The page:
You’re in North America, it’s early 2017, and winter is everywhere. Bird song is nothing but a distant memory, and you yearn for warmth. Wouldn’t you rather be in Trinidad and Tobago? If you eBird, you could be—for free! We’re very happy to announce an exciting opportunity for a lucky eBirder and friend: two nights at the Asa Wright Nature Centre; complimentary roundtrip airfares for 2 people on JetBlue from either JFK (New York) or Fort Lauderdale, FL; and guided tours on the ground in Trinidad and Tobago. Thanks to the Asa Wright Nature Centre, JetBlue, and the Trinidad and Tobago Tourism Board for their generous sponsorship. A lucky eBirder will be drawn randomly from among all eligible checklists submitted between Sept 15-Oct 31 2016. More lists, more chances to win. The winner will be notified by November 10.
A new version of eBird Mobile (1.3) has just been released that lets you note breeding and behavior codes in your mobile checklists—available for free on both iOS and Android. This lets you track breeding bird activity more easily than ever before, and also lets you log flyover codes—which could win you a pair of binoculars this month! If you’ve never tried eBird Mobile, there has never been a better time to get started. More than 110,000 eBirders have used eBird Mobile so far, replacing the field notebook as the easiest and most accurate way to record your bird sightings in the field. Learn how to get started with eBird Mobile. This latest version also provides the technical foundation that will allow us to build in automatic tracking of distance within the app, sharing of checklists, and many other features that we want and plan to build into eBird Mobile. Every step is bringing us closer to having the full eBird website on your mobile device!
320,000 eBirders and growing… You’ve looked through eBird checklists and seen their names: kindred birding spirits whose sightings you may have glimpsed only once, or followed regularly over months and years. Now, you can find out who the people are behind these names by exploring eBird’s new Profile Pages! Whether you’re a backyard birder or a globe-trotting world lister, eBird Profile Pages allow you to share your birding story with friends and the entire eBird community. This first version of your public eBird dashboard focuses on showcasing your eBird/Macaulay Library activity with tools that visualize all your sightings and highlight your recent media contributions—all updated with each new eBird contribution. We hope these Profile Pages provide a fun new way to visualize the contributions you’ve made to eBird and the Macaulay Library, inspire you to ‘fill in the gaps’ in your profile maps, and allow you to get to know other eBirders by exploring their Profile Pages. Enjoy meeting the global eBird community, and set up your eBird Profile Page today!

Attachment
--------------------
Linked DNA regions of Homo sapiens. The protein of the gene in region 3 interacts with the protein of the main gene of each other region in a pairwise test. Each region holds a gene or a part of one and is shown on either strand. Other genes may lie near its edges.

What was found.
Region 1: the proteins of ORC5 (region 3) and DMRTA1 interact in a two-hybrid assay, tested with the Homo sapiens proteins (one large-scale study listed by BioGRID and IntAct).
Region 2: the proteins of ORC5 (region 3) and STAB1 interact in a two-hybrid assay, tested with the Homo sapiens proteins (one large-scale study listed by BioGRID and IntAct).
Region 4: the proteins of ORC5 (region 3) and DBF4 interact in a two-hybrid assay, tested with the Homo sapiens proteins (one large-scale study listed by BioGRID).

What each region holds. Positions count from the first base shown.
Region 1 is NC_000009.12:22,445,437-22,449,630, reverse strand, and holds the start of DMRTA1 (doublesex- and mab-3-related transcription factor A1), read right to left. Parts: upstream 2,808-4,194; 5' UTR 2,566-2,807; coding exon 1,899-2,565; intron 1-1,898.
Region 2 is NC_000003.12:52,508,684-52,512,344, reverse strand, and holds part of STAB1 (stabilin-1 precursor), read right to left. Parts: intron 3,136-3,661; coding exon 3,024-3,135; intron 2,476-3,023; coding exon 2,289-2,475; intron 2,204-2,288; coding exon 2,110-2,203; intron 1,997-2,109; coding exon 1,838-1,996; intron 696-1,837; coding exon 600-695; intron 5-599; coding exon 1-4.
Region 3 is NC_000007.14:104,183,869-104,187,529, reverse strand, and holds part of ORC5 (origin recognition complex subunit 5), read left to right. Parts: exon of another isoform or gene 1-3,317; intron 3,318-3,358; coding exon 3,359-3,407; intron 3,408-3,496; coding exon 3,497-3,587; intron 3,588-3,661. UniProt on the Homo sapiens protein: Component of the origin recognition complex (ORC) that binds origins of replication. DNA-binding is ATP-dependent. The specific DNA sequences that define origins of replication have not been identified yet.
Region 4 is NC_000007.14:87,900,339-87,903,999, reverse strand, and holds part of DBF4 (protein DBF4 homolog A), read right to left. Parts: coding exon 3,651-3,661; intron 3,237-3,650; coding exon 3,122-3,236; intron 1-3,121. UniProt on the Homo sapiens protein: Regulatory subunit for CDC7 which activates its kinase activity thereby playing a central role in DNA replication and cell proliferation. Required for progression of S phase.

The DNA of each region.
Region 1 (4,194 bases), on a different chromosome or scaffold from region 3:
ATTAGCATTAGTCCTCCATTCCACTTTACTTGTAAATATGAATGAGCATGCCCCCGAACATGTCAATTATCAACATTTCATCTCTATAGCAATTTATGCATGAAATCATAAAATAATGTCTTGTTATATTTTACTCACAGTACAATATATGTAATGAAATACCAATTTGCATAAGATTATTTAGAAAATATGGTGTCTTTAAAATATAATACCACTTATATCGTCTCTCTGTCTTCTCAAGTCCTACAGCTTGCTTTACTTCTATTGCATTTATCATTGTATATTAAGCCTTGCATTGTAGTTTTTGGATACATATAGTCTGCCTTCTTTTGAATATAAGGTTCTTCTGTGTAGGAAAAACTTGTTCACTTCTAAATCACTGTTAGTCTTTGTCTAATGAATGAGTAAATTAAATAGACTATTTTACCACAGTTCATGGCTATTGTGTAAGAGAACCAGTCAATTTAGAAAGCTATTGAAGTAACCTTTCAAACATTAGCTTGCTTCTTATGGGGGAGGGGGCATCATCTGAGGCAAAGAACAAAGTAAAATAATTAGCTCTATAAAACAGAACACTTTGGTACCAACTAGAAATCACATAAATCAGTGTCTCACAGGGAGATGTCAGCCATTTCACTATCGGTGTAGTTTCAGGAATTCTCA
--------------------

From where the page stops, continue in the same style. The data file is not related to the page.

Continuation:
This month’s eBirder of the month challenge, sponsored by Carl Zeiss Sports Optics, will keep your binoculars pointed towards the sky. As the seasons turn over in September, the movement of birds begins perhaps the best part of a birder’s year: migration. Whether you’re north of the equator for fall, or enjoying an austral spring, things are happening! Migratory restlessness may result in local movements of 10s of kilometers, or something as drastic as undertaking herculean journeys that take shorebirds from the Arctic to the edge of the southern continents. The most amazing part of all of this is that you can witness it, wherever you are. The eBirder of the month will be drawn from eBirders who submit 15 or more eligible checklists in September containing at least one “Flyover” code. Checklists must be for observations during this month; not historical checklists entered during September. Winners will be notified by the 10th of the following month.
If you’re involved in several large-scale birding citizen science projects these days, e.g. Breeding Bird Surveys, Project Nestwatch, Project Feederwatch, or the VABBA2, it’s easy to get confused about protocols and methods. They’re all different! This article is intended to provide additional guidance on how to survey an atlas block. Let’s start with some myths […]
Atlas Data Entry Round 1: Incidental Observations* We will be posting a series of tutorials walking you through the process for submitting your bird observations for the second Virginia Breeding Bird Atlas. Note: You can reach the Virginia Breeding Bird Atlas 2 eBird portal by clicking the VABBA2 button in the above menu. For this first […]
In 2014 the Virginia Society of Ornithology undertook a project to erect kestrel nest boxes throughout the state, and to educate landowners on ways to enhance kestrel habitat. Materials for the project are funded through private donations, and the work carried out by volunteers. To date (Feb. 2016) the project team has 235 boxes in […]
Update: On February 3, 2016 SB 37 was referred by the VA House of Delegates to Committee on Agriculture, Chesapeake and Natural Resources On January 26, 2016 the VSO Board and Officers sent letters Virginia Governor McAuliffe and Virginia Senate’s Agriculture, Conservation, and Natural Resources Committee. While the substitute legislation is a considerable improvement over […]
The launch of the 2nd Virginia Breeding Bird Atlas is fast approaching. This spring will mark the start of a five-year effort to document all of the bird species breeding in Virginia. The VABBA2 needs volunteers from Virginia’s birding community to hit the field and start collecting breeding data this Spring. Please check out the […]
Ring-billed Gulls Late fall through winter and early spring months in Virginia and the Mid-Atlantic region can be rewarding for gull watching. Ring-billed Gulls are common winter birds in the area, but where do they “come” from? Two recent sightings of banded gulls provide vital clues as to the season movements and site fidelity to […]